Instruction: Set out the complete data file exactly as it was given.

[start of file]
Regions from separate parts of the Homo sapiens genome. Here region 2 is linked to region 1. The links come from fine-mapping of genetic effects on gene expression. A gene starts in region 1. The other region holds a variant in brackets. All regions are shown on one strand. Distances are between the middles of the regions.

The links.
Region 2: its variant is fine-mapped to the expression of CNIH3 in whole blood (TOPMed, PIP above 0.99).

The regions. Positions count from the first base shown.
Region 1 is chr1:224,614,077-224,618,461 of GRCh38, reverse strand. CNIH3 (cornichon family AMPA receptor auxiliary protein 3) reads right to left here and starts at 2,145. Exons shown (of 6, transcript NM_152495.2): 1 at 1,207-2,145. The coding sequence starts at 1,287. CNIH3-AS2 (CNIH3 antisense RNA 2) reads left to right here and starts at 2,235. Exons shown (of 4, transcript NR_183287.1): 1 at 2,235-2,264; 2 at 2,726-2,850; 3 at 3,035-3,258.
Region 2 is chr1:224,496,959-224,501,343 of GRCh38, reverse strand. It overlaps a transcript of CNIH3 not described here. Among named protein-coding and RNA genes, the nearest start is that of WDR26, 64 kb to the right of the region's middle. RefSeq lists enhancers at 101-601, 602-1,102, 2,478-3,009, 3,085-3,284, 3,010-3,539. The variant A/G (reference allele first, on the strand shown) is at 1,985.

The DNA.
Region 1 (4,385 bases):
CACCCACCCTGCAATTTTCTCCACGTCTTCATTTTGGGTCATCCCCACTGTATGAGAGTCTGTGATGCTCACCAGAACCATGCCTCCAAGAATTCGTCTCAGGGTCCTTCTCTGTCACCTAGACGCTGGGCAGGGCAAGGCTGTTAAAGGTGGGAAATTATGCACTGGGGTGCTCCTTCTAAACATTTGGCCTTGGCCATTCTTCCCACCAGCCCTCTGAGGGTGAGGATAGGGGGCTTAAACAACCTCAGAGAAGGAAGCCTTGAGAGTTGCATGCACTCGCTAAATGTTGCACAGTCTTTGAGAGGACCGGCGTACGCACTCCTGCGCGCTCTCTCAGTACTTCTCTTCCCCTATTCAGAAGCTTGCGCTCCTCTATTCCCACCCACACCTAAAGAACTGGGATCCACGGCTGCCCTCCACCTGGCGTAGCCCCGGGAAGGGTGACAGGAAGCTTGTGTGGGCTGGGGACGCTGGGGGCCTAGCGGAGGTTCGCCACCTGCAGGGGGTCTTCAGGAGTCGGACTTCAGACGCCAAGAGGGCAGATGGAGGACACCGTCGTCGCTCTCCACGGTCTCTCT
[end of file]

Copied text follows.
Regions from separate parts of the Homo sapiens genome. Here region 2 is linked to region 1. The links come from fine-mapping of genetic effects on gene expression. A gene starts in region 1. The other region holds a variant in brackets. All regions are shown on one strand. Distances are between the middles of the regions.

The links.
Region 2: its variant is fine-mapped to the expression of CNIH3 in whole blood (TOPMed, PIP above 0.99).

The regions. Positions count from the first base shown.
Region 1 is chr1:224,614,077-224,618,461 of GRCh38, reverse strand. CNIH3 (cornichon family AMPA receptor auxiliary protein 3) reads right to left here and starts at 2,145. Exons shown (of 6, transcript NM_152495.2): 1 at 1,207-2,145. The coding sequence starts at 1,287. CNIH3-AS2 (CNIH3 antisense RNA 2) reads left to right here and starts at 2,235. Exons shown (of 4, transcript NR_183287.1): 1 at 2,235-2,264; 2 at 2,726-2,850; 3 at 3,035-3,258.
Region 2 is chr1:224,496,959-224,501,343 of GRCh38, reverse strand. It overlaps a transcript of CNIH3 not described here. Among named protein-coding and RNA genes, the nearest start is that of WDR26, 64 kb to the right of the region's middle. RefSeq lists enhancers at 101-601, 602-1,102, 2,478-3,009, 3,085-3,284, 3,010-3,539. The variant A/G (reference allele first, on the strand shown) is at 1,985.

The DNA.
Region 1 (4,385 bases):
CACCCACCCTGCAATTTTCTCCACGTCTTCATTTTGGGTCATCCCCACTGTATGAGAGTCTGTGATGCTCACCAGAACCATGCCTCCAAGAATTCGTCTCAGGGTCCTTCTCTGTCACCTAGACGCTGGGCAGGGCAAGGCTGTTAAAGGTGGGAAATTATGCACTGGGGTGCTCCTTCTAAACATTTGGCCTTGGCCATTCTTCCCACCAGCCCTCTGAGGGTGAGGATAGGGGGCTTAAACAACCTCAGAGAAGGAAGCCTTGAGAGTTGCATGCACTCGCTAAATGTTGCACAGTCTTTGAGAGGACCGGCGTACGCACTCCTGCGCGCTCTCTCAGTACTTCTCTTCCCCTATTCAGAAGCTTGCGCTCCTCTATTCCCACCCACACCTAAAGAACTGGGATCCACGGCTGCCCTCCACCTGGCGTAGCCCCGGGAAGGGTGACAGGAAGCTTGTGTGGGCTGGGGACGCTGGGGGCCTAGCGGAGGTTCGCCACCTGCAGGGGGTCTTCAGGAGTCGGACTTCAGACGCCAAGAGGGCAGATGGAGGACACCGTCGTCGCTCTCCACGGTCTCTCT